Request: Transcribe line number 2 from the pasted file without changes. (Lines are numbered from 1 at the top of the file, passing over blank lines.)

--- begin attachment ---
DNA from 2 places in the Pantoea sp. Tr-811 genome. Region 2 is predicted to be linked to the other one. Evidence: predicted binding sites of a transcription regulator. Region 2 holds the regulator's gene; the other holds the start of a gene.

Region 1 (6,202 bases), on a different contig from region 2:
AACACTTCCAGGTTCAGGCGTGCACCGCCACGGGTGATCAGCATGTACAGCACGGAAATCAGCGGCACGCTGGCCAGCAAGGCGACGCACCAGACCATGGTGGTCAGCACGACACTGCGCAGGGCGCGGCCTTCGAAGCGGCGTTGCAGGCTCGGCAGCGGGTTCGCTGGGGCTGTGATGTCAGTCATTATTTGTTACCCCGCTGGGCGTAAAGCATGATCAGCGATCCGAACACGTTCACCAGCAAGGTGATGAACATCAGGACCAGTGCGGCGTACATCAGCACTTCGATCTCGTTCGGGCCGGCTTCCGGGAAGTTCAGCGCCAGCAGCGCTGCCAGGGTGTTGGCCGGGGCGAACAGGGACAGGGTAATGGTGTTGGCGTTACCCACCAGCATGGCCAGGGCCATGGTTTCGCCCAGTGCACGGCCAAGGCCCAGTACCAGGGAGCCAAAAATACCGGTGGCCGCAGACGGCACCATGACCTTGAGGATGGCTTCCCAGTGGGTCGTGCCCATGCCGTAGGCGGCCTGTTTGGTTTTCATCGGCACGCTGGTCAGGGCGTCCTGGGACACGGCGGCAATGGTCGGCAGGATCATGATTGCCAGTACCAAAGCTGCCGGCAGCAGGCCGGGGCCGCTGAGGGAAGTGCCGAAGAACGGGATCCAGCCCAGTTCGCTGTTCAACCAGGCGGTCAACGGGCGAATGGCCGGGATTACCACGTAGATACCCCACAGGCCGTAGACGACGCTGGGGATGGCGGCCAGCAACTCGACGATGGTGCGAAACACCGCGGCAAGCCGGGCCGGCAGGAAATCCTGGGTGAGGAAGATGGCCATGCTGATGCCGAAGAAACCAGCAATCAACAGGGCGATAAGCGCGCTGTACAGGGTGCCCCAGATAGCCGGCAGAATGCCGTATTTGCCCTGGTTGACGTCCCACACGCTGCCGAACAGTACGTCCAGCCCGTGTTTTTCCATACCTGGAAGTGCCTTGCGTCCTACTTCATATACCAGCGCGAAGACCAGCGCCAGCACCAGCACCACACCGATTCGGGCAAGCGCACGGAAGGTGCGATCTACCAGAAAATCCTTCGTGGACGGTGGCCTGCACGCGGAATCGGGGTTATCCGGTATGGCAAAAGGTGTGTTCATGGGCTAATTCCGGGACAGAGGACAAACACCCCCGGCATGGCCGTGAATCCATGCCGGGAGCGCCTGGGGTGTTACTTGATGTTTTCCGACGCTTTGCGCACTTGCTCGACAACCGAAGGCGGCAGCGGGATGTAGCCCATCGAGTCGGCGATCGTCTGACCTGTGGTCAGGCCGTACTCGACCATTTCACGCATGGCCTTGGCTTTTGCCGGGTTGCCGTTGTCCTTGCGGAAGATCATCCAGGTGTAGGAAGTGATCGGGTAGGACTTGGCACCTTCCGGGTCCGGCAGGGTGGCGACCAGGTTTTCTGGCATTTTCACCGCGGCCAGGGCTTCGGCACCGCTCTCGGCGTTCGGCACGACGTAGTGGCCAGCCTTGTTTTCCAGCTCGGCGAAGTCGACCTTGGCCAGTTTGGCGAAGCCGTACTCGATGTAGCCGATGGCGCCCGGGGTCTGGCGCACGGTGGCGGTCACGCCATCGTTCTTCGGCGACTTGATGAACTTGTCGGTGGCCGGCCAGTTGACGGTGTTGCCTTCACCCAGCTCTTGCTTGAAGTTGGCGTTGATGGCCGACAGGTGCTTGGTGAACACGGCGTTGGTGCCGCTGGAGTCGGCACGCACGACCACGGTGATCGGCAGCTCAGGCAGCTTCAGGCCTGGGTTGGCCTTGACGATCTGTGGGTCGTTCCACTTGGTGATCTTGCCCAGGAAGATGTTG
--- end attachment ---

Region 1 (6,202 bases), on a different contig from region 2: